These women hold the key
They’ve all played in every one of SA’s 19 matches in five trips to the game’s premier tournament. And it’s that experience the side will be looking up to in the Windies
● Shabnim Ismail is just more than a month into her 31st year, a time when most of us are pleased to have survived the pimply recklessness of growing up and are looking ahead to years of something like youth before our knees hurt and teenagers no longer recognise us as human.
But Ismail isn’t like other 30-year-olds. As a fast bowler, she has sent down close on 11,000 fast and furious deliveries in senior matches. So she likely has the knees of someone twice her age, and they probably hurt.
As the relentless piston in the engine that is South Africa’s attack, she is an example to follow. And she isn’t alone.
Ismail, Mignon du Preez, Trisha Chetty and Dané van Niekerk have all played in all 19 of the World T20 (WT20) games South Africa have contested since the inaugural tournament in 2009.
Things would be different this time
Does Ismail, who has played a Test, 86 oneday internationals and 69 T20s for South Africa, feel like a pensioner in the dressing room? “Not really,” she told the Sunday Times. “I’m one of the oldest players in the team, but I love the challenge presented by the fact that I am also one of the most experienced players.
“It’s a challenge to me because I always want the youngsters to look up to me, so I want to do well.”
Ismail will want to do well again on Tuesday, when she and her fellow super seniors will no doubt be part of the XI who take on Sri Lanka in St Lucia in SA’s opening game of this year’s WT20.
But they have lost all of their warm-up matches, against England, Australia and Pakistan. Only twice in those three innings have batters reached 30, and just four of the 18 bowlers have kept the damage to less than a run-a-ball.
The South Africans have also had to deal with disruption, what with Raisibe Ntozakhe taken out of the equation by an illegal action and Saarah Smith sidelined with a broken finger. Both off-spinners, they would have been useful on slow West Indian pitches.
The only time in the WT20’s five editions that South Africa weren’t eliminated in the first round was in 2014 in Bangladesh, when they lost to England in the semifinals. Of those 19 games, they have won only six.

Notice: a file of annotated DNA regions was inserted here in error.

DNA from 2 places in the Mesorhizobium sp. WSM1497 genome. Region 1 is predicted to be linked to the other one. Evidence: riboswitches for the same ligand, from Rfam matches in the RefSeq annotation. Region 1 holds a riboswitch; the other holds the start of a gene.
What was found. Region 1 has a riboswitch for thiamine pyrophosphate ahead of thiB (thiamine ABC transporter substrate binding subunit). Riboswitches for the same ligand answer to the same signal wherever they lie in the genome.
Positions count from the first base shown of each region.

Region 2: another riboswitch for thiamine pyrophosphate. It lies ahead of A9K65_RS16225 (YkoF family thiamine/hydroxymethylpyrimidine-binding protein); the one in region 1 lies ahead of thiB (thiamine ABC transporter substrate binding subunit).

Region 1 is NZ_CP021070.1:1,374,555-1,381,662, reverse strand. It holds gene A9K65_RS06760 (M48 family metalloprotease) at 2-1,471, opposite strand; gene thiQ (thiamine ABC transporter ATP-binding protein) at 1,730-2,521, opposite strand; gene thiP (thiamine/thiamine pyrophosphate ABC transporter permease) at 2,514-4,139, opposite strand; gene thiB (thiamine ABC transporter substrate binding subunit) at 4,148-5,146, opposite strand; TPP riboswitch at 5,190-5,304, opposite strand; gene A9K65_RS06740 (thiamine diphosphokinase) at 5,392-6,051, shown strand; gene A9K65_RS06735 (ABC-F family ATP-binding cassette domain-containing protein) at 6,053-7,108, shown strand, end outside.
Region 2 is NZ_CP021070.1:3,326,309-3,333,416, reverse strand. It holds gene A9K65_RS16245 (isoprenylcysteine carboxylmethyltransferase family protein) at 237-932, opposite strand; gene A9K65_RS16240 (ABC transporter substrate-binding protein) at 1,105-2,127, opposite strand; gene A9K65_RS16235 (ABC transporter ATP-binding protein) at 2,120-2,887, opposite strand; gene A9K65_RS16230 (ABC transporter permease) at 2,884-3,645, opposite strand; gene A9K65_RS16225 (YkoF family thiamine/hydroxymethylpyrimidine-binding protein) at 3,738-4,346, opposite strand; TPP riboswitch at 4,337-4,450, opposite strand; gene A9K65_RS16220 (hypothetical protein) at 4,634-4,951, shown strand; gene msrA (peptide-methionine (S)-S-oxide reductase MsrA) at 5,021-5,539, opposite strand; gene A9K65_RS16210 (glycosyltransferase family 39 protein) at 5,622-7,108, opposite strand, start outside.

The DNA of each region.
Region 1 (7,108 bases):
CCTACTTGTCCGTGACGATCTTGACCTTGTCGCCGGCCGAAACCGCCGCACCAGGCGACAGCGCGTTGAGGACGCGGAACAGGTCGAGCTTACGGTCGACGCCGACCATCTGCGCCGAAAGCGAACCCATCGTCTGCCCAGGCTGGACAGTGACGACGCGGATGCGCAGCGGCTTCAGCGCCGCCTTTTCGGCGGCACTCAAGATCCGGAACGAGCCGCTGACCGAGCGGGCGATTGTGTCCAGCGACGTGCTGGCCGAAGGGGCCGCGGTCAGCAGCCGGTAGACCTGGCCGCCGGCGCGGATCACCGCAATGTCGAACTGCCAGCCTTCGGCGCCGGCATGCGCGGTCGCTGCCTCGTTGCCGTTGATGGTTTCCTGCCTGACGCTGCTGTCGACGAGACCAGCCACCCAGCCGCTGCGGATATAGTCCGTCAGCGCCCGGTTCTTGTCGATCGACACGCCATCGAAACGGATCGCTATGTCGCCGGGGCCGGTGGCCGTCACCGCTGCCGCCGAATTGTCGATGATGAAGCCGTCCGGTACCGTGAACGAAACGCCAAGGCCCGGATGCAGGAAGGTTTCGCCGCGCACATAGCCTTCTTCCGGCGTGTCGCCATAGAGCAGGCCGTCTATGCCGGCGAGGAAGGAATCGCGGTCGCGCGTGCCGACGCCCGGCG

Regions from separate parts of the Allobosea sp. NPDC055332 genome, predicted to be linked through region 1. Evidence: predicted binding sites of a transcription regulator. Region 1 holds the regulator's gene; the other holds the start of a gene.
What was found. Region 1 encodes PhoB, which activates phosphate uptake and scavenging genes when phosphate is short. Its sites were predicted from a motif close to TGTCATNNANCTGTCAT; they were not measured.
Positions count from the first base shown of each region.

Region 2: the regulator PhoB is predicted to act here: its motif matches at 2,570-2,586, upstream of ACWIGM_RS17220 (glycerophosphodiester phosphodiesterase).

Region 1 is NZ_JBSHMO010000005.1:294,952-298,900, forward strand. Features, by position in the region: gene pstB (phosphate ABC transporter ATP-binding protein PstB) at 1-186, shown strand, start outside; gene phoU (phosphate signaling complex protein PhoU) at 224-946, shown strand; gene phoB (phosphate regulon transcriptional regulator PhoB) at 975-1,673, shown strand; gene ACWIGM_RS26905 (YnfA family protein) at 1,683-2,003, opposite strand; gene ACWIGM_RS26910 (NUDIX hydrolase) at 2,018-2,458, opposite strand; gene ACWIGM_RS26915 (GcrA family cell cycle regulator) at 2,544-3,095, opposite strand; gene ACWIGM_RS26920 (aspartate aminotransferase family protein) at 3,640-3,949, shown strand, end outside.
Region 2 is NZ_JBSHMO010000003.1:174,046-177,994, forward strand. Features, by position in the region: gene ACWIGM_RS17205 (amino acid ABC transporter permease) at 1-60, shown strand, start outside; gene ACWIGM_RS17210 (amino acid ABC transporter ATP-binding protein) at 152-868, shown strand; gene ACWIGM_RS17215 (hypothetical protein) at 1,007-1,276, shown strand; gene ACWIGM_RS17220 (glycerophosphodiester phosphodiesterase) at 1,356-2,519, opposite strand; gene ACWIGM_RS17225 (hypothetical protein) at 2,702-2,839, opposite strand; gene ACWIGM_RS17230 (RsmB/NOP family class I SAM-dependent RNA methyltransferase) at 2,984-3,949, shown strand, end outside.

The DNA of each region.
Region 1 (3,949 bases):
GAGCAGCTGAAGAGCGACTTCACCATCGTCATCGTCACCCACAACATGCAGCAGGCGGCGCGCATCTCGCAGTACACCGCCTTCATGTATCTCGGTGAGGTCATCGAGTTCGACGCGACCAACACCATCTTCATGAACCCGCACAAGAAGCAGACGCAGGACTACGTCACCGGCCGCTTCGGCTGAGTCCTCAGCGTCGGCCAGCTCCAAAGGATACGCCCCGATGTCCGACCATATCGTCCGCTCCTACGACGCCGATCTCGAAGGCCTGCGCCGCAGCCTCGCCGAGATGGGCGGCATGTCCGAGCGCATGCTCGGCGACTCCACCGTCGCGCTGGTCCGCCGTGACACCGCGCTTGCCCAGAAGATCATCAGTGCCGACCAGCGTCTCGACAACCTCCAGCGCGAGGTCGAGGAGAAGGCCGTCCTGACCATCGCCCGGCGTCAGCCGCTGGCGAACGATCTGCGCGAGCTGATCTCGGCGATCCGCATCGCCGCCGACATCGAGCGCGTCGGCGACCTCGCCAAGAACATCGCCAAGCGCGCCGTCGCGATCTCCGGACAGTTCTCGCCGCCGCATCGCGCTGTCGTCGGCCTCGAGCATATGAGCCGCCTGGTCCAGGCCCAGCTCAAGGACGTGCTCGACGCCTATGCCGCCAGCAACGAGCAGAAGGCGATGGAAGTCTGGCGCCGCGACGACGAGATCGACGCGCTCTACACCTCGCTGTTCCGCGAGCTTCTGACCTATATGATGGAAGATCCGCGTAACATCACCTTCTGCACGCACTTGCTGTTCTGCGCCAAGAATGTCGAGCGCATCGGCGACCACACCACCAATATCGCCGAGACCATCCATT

But, Ismail being Ismail, there was no shaking her belief that things would be different this time.
“As the years have gone by, I can see the improvement in our performance in the WT20,” she said. “Now I’d like for us to get over that line of winning it.”
I’m one of the oldest players in the team, but I love the challenge presented by the fact that I am also one of the most experienced players
The oldsters are key to that happening, Ismail said: “Experience always shows on the field. Myself and Marizanne Kapp, you won’t get a better new-ball partnership.
“You can see the difference when I come into the lineup. Me and Marizanne take the lineup to the next level.”
Fast bowler Kapp, who turns 29 in January, has earned 162 white-ball caps in international cricket.
Medium pacer Masabata Klaas, who has played 38 ODIs and 24 T20s, will be 28 in February.
Indeed, Ismail and wicketkeeper-batter Trisha Chetty are the only players in the squad to have reached 30.
But, before Smith’s withdrawal, there were also three 19-year-olds. Opener Laura Wolvaardt, perhaps the most gifted cricketer to have emerged from South Africa in recent years, regardless of gender, and medium pacer Tumi Sekhukhune are the other kids.
“It’s good for Tumi to be alongside myself, Marizanne Kapp and Klaas,” Ismail said. “It’s for the senior players to say, ‘Listen, we got this; you just follow in our footsteps’.
“It’s about the senior players taking control and making the youngsters feel welcome and comfortable in the team.
“But not too comfortable. . . ”
Opener Laura Wolvaardt, perhaps the most gifted cricketer to have emerged from South Africa in recent years, regardless of gender, and medium pacer Tumi Sekhukhune are the other kids
Shabnim Ismail made her debut for the national team in 2007 and is among the fastest female bowlers in the world.
In 2013, skipper Dané van Niekerk became the first SA woman to take an international hat-trick in an ODI match.
Mignon du Preez was the team captain in all three forms of the game, Test, ODI and Twenty20 from 2007 to 2018.
Trisha Chetty is one of a core of young South African women who have broken into the national team in 2009.